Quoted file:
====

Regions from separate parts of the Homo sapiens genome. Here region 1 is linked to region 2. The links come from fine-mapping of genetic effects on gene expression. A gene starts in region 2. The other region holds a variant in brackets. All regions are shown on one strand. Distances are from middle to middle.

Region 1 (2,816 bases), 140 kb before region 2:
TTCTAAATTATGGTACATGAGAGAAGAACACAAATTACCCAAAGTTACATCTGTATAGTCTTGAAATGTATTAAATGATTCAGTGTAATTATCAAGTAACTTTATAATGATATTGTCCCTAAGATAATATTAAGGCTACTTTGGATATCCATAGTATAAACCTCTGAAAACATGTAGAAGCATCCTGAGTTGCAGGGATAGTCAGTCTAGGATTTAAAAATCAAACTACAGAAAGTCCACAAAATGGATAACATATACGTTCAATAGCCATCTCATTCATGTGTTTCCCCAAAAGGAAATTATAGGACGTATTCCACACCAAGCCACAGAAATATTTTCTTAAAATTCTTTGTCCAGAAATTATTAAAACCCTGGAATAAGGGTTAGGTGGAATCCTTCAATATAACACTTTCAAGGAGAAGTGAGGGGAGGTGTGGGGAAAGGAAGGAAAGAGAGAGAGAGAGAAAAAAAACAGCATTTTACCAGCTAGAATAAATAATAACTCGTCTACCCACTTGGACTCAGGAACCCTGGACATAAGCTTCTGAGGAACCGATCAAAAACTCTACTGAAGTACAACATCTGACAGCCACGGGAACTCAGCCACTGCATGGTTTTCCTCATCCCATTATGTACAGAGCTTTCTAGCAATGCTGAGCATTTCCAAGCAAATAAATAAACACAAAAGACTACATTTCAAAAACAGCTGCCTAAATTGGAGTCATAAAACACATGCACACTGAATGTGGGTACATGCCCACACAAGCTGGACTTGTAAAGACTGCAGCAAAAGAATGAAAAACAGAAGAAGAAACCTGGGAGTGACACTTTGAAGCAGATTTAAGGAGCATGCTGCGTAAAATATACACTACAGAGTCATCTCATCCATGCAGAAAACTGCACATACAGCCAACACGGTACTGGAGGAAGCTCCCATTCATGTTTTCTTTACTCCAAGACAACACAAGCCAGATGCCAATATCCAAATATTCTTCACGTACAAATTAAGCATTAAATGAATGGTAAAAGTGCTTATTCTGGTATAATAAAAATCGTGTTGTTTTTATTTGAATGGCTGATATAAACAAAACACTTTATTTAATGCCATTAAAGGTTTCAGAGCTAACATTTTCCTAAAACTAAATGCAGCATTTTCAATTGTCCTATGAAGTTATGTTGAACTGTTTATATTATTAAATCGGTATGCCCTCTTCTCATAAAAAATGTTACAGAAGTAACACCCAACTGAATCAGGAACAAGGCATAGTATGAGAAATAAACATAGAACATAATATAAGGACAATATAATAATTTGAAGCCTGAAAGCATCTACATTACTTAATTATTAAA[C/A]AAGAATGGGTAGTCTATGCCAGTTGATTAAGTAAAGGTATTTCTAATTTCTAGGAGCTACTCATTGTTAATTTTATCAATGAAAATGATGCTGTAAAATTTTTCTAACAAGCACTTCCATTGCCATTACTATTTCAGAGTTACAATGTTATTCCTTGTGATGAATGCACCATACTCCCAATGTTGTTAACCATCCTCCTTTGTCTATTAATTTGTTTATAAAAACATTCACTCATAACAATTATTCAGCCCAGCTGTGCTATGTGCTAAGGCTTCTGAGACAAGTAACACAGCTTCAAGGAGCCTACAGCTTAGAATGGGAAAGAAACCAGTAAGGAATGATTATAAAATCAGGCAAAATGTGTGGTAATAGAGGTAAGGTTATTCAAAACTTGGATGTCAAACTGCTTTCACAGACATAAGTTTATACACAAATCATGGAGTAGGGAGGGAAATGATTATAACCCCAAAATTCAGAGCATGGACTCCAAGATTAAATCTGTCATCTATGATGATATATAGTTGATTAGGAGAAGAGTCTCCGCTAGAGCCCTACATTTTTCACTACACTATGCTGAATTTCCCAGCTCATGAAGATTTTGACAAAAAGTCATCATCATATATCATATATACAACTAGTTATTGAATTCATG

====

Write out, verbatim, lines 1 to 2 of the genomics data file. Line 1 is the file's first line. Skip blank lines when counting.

Regions from separate parts of the Homo sapiens genome. Here region 1 is linked to region 2. The links come from fine-mapping of genetic effects on gene expression. A gene starts in region 2. The other region holds a variant in brackets. All regions are shown on one strand. Distances are from middle to middle.

Region 1 (2,816 bases), 140 kb before region 2: